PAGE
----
As director of the first foreign film to win Best Picture at the Oscars, Bong Joon-ho is one of the most notable filmmakers of recent years. We’ve got the key parts of his career in 20 interesting facts about Bong Joon-ho.

Written by , 7th January 2023

Most of this director’s acclaim rolled in with his most recent feature film, Parasite (2019), which made waves both at the box office and the Academy Awards. It’s a fantastic film, but the truth is: Bong Joon-ho has been releasing cinematic masterpieces for the last two decades. They’re all well-acclaimed on consensus website Rotten Tomatoes, and they’ve helped popularize South Korean films for American audiences.

Today, we’re taking a look at 20 interesting facts about Bong Joon-ho.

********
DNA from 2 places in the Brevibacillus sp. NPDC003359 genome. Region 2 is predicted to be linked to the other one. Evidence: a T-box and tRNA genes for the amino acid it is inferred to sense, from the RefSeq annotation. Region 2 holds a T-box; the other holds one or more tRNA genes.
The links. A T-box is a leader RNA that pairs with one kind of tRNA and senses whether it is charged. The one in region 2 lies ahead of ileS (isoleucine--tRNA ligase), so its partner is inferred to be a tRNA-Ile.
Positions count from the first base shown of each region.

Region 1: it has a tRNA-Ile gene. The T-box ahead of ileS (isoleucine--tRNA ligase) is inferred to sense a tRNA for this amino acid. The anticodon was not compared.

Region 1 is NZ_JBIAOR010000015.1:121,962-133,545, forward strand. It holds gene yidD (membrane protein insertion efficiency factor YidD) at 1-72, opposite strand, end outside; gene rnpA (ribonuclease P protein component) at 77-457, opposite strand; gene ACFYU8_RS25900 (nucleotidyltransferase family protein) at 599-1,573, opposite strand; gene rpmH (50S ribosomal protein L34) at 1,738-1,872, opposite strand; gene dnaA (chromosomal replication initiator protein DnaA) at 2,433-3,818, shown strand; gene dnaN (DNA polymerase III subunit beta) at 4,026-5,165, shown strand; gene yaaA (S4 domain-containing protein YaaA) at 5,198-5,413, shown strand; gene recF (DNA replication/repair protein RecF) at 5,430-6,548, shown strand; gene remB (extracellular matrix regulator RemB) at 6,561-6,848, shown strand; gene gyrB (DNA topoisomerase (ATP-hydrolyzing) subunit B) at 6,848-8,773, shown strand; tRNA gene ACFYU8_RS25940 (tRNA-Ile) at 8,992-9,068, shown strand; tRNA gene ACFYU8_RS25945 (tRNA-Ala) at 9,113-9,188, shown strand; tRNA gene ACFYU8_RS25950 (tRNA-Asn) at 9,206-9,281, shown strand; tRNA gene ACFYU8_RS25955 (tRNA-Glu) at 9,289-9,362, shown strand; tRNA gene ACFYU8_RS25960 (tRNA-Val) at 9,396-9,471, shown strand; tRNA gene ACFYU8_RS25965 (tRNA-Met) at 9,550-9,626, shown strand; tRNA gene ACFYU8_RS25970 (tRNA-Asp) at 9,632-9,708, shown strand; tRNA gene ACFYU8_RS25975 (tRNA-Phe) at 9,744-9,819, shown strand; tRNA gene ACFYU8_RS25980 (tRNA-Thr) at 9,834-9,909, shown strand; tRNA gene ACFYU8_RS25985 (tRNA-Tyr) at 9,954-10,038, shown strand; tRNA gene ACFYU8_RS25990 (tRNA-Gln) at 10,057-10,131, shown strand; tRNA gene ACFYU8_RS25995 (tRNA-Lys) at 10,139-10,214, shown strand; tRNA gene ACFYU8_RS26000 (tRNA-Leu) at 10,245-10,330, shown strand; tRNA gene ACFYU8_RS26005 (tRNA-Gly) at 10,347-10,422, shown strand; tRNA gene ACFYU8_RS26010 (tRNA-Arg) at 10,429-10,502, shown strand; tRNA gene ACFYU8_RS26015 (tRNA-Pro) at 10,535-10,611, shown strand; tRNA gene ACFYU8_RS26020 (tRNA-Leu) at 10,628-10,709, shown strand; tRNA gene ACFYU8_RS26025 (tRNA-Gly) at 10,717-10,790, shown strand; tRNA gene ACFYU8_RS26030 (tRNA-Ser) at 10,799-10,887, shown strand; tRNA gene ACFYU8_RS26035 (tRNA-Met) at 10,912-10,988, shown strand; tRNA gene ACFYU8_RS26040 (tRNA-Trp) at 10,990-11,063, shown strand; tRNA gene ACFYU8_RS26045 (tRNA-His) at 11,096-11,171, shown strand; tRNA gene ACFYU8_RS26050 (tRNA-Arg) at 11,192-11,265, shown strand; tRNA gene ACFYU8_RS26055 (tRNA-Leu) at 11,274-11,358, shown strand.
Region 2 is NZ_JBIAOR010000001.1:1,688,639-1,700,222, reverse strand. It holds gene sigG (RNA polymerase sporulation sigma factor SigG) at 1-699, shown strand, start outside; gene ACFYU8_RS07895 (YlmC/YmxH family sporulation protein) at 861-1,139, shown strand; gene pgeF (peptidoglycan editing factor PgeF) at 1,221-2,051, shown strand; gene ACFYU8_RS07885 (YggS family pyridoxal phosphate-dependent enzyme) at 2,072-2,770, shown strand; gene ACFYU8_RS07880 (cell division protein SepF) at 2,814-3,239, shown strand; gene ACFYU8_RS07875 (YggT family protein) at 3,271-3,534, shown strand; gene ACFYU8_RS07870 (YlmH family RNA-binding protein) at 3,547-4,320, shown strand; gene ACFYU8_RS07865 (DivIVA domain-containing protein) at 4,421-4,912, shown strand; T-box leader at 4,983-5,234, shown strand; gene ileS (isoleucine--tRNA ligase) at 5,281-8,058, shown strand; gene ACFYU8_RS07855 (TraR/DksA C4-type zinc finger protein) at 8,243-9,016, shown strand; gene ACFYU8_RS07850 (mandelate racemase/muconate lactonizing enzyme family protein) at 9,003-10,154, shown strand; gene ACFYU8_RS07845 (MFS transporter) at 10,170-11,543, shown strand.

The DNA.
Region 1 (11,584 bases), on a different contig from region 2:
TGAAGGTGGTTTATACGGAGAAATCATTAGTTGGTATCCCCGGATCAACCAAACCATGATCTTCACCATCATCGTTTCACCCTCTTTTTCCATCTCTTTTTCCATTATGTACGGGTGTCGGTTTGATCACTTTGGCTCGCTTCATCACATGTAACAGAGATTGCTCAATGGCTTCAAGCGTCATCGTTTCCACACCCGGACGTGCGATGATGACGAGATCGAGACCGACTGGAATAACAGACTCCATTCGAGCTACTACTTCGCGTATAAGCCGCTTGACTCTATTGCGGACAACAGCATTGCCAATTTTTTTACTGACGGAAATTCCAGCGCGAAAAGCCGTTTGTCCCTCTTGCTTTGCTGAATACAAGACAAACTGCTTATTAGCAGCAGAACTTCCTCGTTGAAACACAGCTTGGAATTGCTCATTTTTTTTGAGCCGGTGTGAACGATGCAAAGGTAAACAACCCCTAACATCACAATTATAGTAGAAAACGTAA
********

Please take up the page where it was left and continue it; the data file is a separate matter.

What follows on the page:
1. Parasite Made Oscars History

In 2020, Bong Joon-ho took the Oscars by storm thanks to the work on his seventh feature film, Parasite (2019). It was the first South Korean movie to ever be nominated, and the first foreign-language film in general to win Best Picture.
It was also the first film from Asia to claim the Best Original Screenplay award. Statistics like these showcase its historical relevance in the cinematic stratosphere. And while it was lauded around the world, it will likely be remembered specifically for its winning streak at the Academy Awards.

Parasite - Facts about Bong Joon-Ho

Park So-dam and Choi Woo-shik in Parasite

2. It Also Made Cannes History

In 2017, Joon-ho’s feature Okja was screened in competition at the Cannes Film Festival. The highest prize thereof, the Palme d’Or, was awarded to a Swedish film called The Square (2017) by Ruben Östlund. However, in 2019, Joon-ho made history again with his seventh feature Parasite.